Anybody who is trying to justify what happened, they're basically saying that whatever mistake he made outweighed his right to live, and that's just not right. Obviously, if he was out here harming people or killing people then that significantly changes the situation. But he was arrested for allegedly using a fake $20 bill.

You mean to tell me his life is only worth $20?

I can't accept that.

At the end of the day, we know police officers have to enforce the law, but that doesn't mean those same laws don't apply to them.

I think that's one of the most infuriating parts about this entire movement. All we want is justice. That's why we keep saying, "Black lives matter." We have to. Otherwise some people will try to dismiss us, and honestly, they're already doing that.

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What confuses me the most is that some of the white people I've been around that have treated me with respect and kindness can't even bring themselves to say it — to say "Black lives matter." I know for a fact they're not racist, so I think more than anything it's just complete ignorance when they try to correct me and say, "All lives matter."

Sure, that sounds good. But in reality, how can all lives matter if one race is being left out? Black people are getting killed every day at an alarming rate by those who are supposed to protect us, and some people won't even acknowledge it. That's where the gap is right now. It's with those people who just choose to ignore it.

There's nothing wrong with being a patriot and being proud of the United States. But you also have to be willing to speak up when the place you love so much isn't living up to its ideals.

So again, we have to keep saying "Black lives matter," until this country actually proves it. Of course America is a lot better than many other places, but that doesn't make it perfect. That doesn't excuse the over 400 years of oppression black people have dealt with here.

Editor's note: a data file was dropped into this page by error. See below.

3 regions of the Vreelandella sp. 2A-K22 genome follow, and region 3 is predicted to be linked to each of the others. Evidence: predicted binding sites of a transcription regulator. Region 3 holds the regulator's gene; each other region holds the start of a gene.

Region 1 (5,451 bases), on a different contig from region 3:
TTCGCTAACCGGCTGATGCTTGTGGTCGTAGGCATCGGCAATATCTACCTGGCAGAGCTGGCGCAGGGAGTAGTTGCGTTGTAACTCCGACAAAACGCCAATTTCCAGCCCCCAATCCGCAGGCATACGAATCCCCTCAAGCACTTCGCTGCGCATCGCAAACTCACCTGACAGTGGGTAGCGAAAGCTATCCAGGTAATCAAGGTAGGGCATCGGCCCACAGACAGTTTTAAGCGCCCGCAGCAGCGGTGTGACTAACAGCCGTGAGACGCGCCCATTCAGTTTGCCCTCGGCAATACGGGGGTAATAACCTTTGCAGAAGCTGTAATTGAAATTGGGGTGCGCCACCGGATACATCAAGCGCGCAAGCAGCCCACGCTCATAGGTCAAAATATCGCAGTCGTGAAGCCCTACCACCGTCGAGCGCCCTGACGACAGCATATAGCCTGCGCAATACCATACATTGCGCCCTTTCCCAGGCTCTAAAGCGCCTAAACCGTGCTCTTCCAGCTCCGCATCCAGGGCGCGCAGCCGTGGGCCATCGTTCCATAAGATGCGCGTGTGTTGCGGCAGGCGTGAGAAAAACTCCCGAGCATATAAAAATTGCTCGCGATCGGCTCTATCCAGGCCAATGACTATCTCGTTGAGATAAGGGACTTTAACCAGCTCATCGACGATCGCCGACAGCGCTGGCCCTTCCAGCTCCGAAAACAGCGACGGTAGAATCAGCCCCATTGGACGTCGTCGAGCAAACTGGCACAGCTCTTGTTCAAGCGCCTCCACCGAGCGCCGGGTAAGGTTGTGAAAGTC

That's why I'm so invested in this. It's been long overdue.

In addition to George Floyd and other unarmed black men that have been killed by the police, I want to make sure black women like Breonna Taylor aren't forgotten either because they deserve justice, too. This fight for equality is for her just as much as it is for any other black person. It's still crazy to me that she was killed in her own apartment while she was asleep, and the three white police officers that did it are still roaming free.

How is that even possible?

I think cases like that are a big reason why this movement hasn't slowed down and why so many people feel compelled to take action. You have a lot of young white people out here right now protesting and going against what their parents and grandparents have been teaching them, and they're standing up for what's right. They want to see justice because they're tired of their peers being targeted.

Andrean's Colin Flowers -- Open Dialogue

Former Andrean guard Colin Flowers, center, averaged 12.5 points per game during his senior season with the 59ers in 2015-16. He now plays at Goshen College and has been having conversations with Maple Leafs men's basketball coach Jon Tropf about racial injustice in America.